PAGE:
Jack Balkin: jackbalkin at yahoo.com
Bruce Ackerman bruce.ackerman at yale.edu
Ian Ayres ian.ayres at yale.edu
Corey Brettschneider corey_brettschneider at brown.edu
Mary Dudziak mary.l.dudziak at emory.edu
Joey Fishkin joey.fishkin at gmail.com
Heather Gerken heather.gerken at yale.edu
Abbe Gluck abbe.gluck at yale.edu
Mark Graber mgraber at law.umaryland.edu
Stephen Griffin sgriffin at tulane.edu
Jonathan Hafetz jonathan.hafetz at shu.edu
Jeremy Kessler jkessler at law.columbia.edu
Andrew Koppelman akoppelman at law.northwestern.edu
Marty Lederman msl46 at law.georgetown.edu
Sanford Levinson slevinson at law.utexas.edu
David Luban david.luban at gmail.com
Gerard Magliocca gmaglioc at iupui.edu
Jason Mazzone mazzonej at illinois.edu
Linda McClain lmcclain at bu.edu
John Mikhail mikhail at law.georgetown.edu
Frank Pasquale pasquale.frank at gmail.com
Nate Persily npersily at gmail.com
Michael Stokes Paulsen michaelstokespaulsen at gmail.com
Deborah Pearlstein dpearlst at yu.edu
Rick Pildes rick.pildes at nyu.edu
David Pozen dpozen at law.columbia.edu
Richard Primus raprimus at umich.edu
K. Sabeel Rahmansabeel.rahman at brooklaw.edu
Alice Ristroph alice.ristroph at shu.edu
Neil Siegel siegel at law.duke.edu
David Super david.super at law.georgetown.edu
Brian Tamanaha btamanaha at wulaw.wustl.edu
Nelson Tebbe nelson.tebbe at brooklaw.edu
Mark Tushnet mtushnet at law.harvard.edu
Adam Winkler winkler at ucla.edu
First, we explicitly say that although the caseload numbers would justify increasing the size of the judiciary two or three fold, all that we propose doing is increasing the size of the federal courts of appeals and district courts by the same 33% number that Jimmy Carter and a Democratic Congress used in 1978. Our proposal is guided by and is limited to the Carter precedent as to the number of new judgeships created. We would not create anymore, and we would not create any less. It is true that unlike the Carter Bill our Bill would allocate new judgeships evenly across all the courts of appeals depending on caseload increases since the last judgeship bill was passed in 1991. We would not concentrate most of the new judgeships in the Ninth and Fifth Circuit as Carter for whatever reason did.
Second, there are sound policy reasons for increasing the size of the federal courts. In most circuit courts of appeals, 90% of the appeals are disposed of by anonymous 26-year old law clerks with very little judicial supervision. The opinions that result cannot be cited as precedent in future case and are a form of second-class justice. Judge Richard Arnold a Democrat thought correctly that Memorandum Opinions were unconstitutional, and he was right. Federal judges do not have the power to issue opinions, which cannot be cited as precedent and which are a form of secret law. We are quite surprised that Professor Primus is not more concerned about Memorandum Opinions.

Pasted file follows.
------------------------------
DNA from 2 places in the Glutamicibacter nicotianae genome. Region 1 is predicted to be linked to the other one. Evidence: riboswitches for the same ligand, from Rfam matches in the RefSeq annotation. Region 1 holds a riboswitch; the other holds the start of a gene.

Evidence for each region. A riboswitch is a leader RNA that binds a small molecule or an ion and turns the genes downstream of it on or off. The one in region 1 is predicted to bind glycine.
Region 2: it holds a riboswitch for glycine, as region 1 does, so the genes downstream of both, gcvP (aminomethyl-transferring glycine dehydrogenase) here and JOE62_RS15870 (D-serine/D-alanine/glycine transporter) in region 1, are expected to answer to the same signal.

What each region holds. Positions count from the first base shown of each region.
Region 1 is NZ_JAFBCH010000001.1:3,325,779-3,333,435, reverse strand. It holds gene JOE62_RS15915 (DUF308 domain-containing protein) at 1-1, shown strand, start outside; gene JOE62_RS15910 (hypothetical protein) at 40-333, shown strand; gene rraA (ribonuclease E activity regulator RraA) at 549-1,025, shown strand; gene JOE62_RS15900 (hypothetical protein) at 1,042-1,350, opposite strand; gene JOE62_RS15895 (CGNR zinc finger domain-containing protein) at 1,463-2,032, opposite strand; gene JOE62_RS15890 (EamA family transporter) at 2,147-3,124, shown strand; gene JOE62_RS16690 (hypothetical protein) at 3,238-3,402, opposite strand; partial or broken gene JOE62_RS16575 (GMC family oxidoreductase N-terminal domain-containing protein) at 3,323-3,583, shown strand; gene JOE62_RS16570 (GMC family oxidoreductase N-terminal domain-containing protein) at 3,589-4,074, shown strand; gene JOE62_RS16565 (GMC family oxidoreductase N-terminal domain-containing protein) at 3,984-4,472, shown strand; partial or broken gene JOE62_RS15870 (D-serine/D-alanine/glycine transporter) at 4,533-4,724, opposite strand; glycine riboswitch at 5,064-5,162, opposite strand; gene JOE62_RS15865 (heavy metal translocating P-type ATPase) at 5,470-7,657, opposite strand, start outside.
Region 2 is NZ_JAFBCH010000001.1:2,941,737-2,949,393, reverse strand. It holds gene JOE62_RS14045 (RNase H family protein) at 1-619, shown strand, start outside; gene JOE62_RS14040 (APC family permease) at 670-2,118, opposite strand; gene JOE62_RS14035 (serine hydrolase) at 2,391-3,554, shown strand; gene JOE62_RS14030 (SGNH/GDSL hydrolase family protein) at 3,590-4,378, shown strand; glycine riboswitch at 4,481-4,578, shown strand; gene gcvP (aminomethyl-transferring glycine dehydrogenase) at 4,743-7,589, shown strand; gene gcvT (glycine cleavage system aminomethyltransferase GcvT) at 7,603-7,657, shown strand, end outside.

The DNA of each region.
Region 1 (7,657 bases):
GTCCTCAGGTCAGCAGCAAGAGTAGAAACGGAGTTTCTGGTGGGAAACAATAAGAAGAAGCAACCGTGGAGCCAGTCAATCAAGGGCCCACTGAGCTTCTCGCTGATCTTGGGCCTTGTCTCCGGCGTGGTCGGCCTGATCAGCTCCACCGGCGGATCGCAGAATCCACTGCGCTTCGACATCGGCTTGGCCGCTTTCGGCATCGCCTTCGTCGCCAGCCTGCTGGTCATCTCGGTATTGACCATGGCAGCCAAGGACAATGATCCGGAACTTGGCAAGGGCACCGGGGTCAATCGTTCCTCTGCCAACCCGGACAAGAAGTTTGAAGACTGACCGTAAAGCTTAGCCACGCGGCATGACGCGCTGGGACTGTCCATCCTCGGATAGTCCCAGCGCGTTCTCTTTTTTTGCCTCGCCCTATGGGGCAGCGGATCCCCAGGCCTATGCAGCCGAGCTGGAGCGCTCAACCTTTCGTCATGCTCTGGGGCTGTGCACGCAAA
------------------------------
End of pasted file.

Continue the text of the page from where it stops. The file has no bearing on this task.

We are also surprised that he is unconcerned that rocketing caseloads are making trials a vanishing event in the federal district courts. Ninety-five percent of all federal civil suits are now settled, and ninety-five percent of all criminal suits are plea-bargained. It is not uncommon for federal district court judges to go for more than a year without trying a case. This means young lawyers often get no trial experience, which makes the ABA’s insistence on trial experience to be a district judge positively archaic.
Finally, we are astonished that Professor Primus is unconcerned that federal Administrative Law judges in the agencies we list in our paper do not have life tenure, are appointed by the very agency’s whose lawsuits they hear, and share a building with law enforcement and rulemaking personnel all of who rub shoulders in the cafeteria. This is a separation of powers nightmare, which we would cure by giving life tenure to newly created Administrative Law judges who would be nominated by the President and confirmed by the Senate.
Professor Primus says our proposal would change the little “c” constitution by politicizing judicial selection in some new and radical way. This claim is more than a little absurd coming after: 1) the unprecedented treatment given to Judge Robert H. Bork by Senate Democrats in 1987 when Bork was nominated to the Supreme Court; 2) the unprecedented filibustering of President George W. Bush’s judicial nominees to the lower federal courts, which nominees were supported by a majority of the Senate, by then-Senate Minority Leader Harry Reid; and 3) Senator Reid’s decision in 2013 to abolish the filibuster of lower federal court judges nominated by President Barack Obama.
The bottom line is that the Republican Party won the presidency for 32 out of the 52 years between 1969 and 2021 and so one would expect that about three-fifths of all federal court of appeals judges would be appointed by Republican presidents. The fact this is not the case is evidence of the court packing Jimmy Carter and Chuck Schumer have been engaged in.
Voters who told pollsters in 2016 that they cared more about judicial selection broke heavily in favor of Donald Trump over Hillary Clinton. Donald Trump had a popular mandate to pick Justice Scalia’s successor and to pick a whole lot of other lower court judges like him. Make no mistake about it Professor Primus. The American people are against you on judicial selection.
Steven G. Calabresi is Clayton J. and Henry R. Barber Professor, Northwestern Pritzker School of Law. You can reach him by e-mail at s-calabresi at law.northwestern.edu. Shams Hirji is a recent graduate of Northwestern Pritzker School of Law.